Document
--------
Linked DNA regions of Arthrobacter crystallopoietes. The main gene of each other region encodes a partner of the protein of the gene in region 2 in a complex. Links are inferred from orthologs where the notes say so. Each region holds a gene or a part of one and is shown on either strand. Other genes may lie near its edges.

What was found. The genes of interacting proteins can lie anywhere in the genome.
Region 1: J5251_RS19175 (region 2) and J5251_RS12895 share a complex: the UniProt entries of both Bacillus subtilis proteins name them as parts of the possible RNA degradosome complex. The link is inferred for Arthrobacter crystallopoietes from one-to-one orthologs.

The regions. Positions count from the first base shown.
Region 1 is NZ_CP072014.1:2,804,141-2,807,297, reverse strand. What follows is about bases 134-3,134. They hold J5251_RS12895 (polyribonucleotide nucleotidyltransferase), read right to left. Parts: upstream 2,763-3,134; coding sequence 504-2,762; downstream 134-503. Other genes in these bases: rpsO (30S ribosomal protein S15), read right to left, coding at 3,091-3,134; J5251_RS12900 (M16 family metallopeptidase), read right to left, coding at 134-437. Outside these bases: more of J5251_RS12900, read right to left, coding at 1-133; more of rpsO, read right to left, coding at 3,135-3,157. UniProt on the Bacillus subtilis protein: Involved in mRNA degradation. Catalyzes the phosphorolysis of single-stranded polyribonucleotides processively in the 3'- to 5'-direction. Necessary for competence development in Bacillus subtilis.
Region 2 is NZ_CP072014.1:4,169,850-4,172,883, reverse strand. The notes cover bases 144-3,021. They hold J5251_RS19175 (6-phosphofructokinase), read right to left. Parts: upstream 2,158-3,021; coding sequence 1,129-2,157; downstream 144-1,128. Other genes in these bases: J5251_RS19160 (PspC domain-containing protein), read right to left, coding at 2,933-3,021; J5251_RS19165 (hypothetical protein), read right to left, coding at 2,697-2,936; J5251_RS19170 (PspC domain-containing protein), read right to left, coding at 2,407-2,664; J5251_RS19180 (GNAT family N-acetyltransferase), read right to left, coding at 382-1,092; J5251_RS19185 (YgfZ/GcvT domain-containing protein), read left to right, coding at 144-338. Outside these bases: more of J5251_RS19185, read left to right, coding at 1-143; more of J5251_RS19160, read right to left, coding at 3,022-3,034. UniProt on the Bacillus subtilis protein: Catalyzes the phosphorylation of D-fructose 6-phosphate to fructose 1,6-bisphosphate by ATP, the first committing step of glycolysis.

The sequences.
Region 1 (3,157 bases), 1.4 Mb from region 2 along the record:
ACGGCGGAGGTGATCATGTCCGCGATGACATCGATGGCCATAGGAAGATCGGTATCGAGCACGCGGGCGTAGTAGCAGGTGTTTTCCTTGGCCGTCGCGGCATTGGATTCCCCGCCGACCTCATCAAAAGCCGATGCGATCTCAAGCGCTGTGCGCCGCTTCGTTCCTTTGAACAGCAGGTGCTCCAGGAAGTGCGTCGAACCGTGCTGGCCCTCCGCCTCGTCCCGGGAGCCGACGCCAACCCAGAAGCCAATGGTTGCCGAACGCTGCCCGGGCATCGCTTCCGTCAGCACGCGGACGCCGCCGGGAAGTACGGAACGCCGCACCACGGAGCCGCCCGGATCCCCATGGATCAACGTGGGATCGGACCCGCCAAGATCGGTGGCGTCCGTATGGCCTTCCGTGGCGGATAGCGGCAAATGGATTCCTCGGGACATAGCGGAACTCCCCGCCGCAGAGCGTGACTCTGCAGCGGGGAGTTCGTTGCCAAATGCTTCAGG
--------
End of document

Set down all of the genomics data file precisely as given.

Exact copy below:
Linked DNA regions of Arthrobacter crystallopoietes. The main gene of each other region encodes a partner of the protein of the gene in region 2 in a complex. Links are inferred from orthologs where the notes say so. Each region holds a gene or a part of one and is shown on either strand. Other genes may lie near its edges.

What was found. The genes of interacting proteins can lie anywhere in the genome.
Region 1: J5251_RS19175 (region 2) and J5251_RS12895 share a complex: the UniProt entries of both Bacillus subtilis proteins name them as parts of the possible RNA degradosome complex. The link is inferred for Arthrobacter crystallopoietes from one-to-one orthologs.

The regions. Positions count from the first base shown.
Region 1 is NZ_CP072014.1:2,804,141-2,807,297, reverse strand. What follows is about bases 134-3,134. They hold J5251_RS12895 (polyribonucleotide nucleotidyltransferase), read right to left. Parts: upstream 2,763-3,134; coding sequence 504-2,762; downstream 134-503. Other genes in these bases: rpsO (30S ribosomal protein S15), read right to left, coding at 3,091-3,134; J5251_RS12900 (M16 family metallopeptidase), read right to left, coding at 134-437. Outside these bases: more of J5251_RS12900, read right to left, coding at 1-133; more of rpsO, read right to left, coding at 3,135-3,157. UniProt on the Bacillus subtilis protein: Involved in mRNA degradation. Catalyzes the phosphorolysis of single-stranded polyribonucleotides processively in the 3'- to 5'-direction. Necessary for competence development in Bacillus subtilis.
Region 2 is NZ_CP072014.1:4,169,850-4,172,883, reverse strand. The notes cover bases 144-3,021. They hold J5251_RS19175 (6-phosphofructokinase), read right to left. Parts: upstream 2,158-3,021; coding sequence 1,129-2,157; downstream 144-1,128. Other genes in these bases: J5251_RS19160 (PspC domain-containing protein), read right to left, coding at 2,933-3,021; J5251_RS19165 (hypothetical protein), read right to left, coding at 2,697-2,936; J5251_RS19170 (PspC domain-containing protein), read right to left, coding at 2,407-2,664; J5251_RS19180 (GNAT family N-acetyltransferase), read right to left, coding at 382-1,092; J5251_RS19185 (YgfZ/GcvT domain-containing protein), read left to right, coding at 144-338. Outside these bases: more of J5251_RS19185, read left to right, coding at 1-143; more of J5251_RS19160, read right to left, coding at 3,022-3,034. UniProt on the Bacillus subtilis protein: Catalyzes the phosphorylation of D-fructose 6-phosphate to fructose 1,6-bisphosphate by ATP, the first committing step of glycolysis.

The sequences.
Region 1 (3,157 bases), 1.4 Mb from region 2 along the record:
ACGGCGGAGGTGATCATGTCCGCGATGACATCGATGGCCATAGGAAGATCGGTATCGAGCACGCGGGCGTAGTAGCAGGTGTTTTCCTTGGCCGTCGCGGCATTGGATTCCCCGCCGACCTCATCAAAAGCCGATGCGATCTCAAGCGCTGTGCGCCGCTTCGTTCCTTTGAACAGCAGGTGCTCCAGGAAGTGCGTCGAACCGTGCTGGCCCTCCGCCTCGTCCCGGGAGCCGACGCCAACCCAGAAGCCAATGGTTGCCGAACGCTGCCCGGGCATCGCTTCCGTCAGCACGCGGACGCCGCCGGGAAGTACGGAACGCCGCACCACGGAGCCGCCCGGATCCCCATGGATCAACGTGGGATCGGACCCGCCAAGATCGGTGGCGTCCGTATGGCCTTCCGTGGCGGATAGCGGCAAATGGATTCCTCGGGACATAGCGGAACTCCCCGCCGCAGAGCGTGACTCTGCAGCGGGGAGTTCGTTGCCAAATGCTTCAGG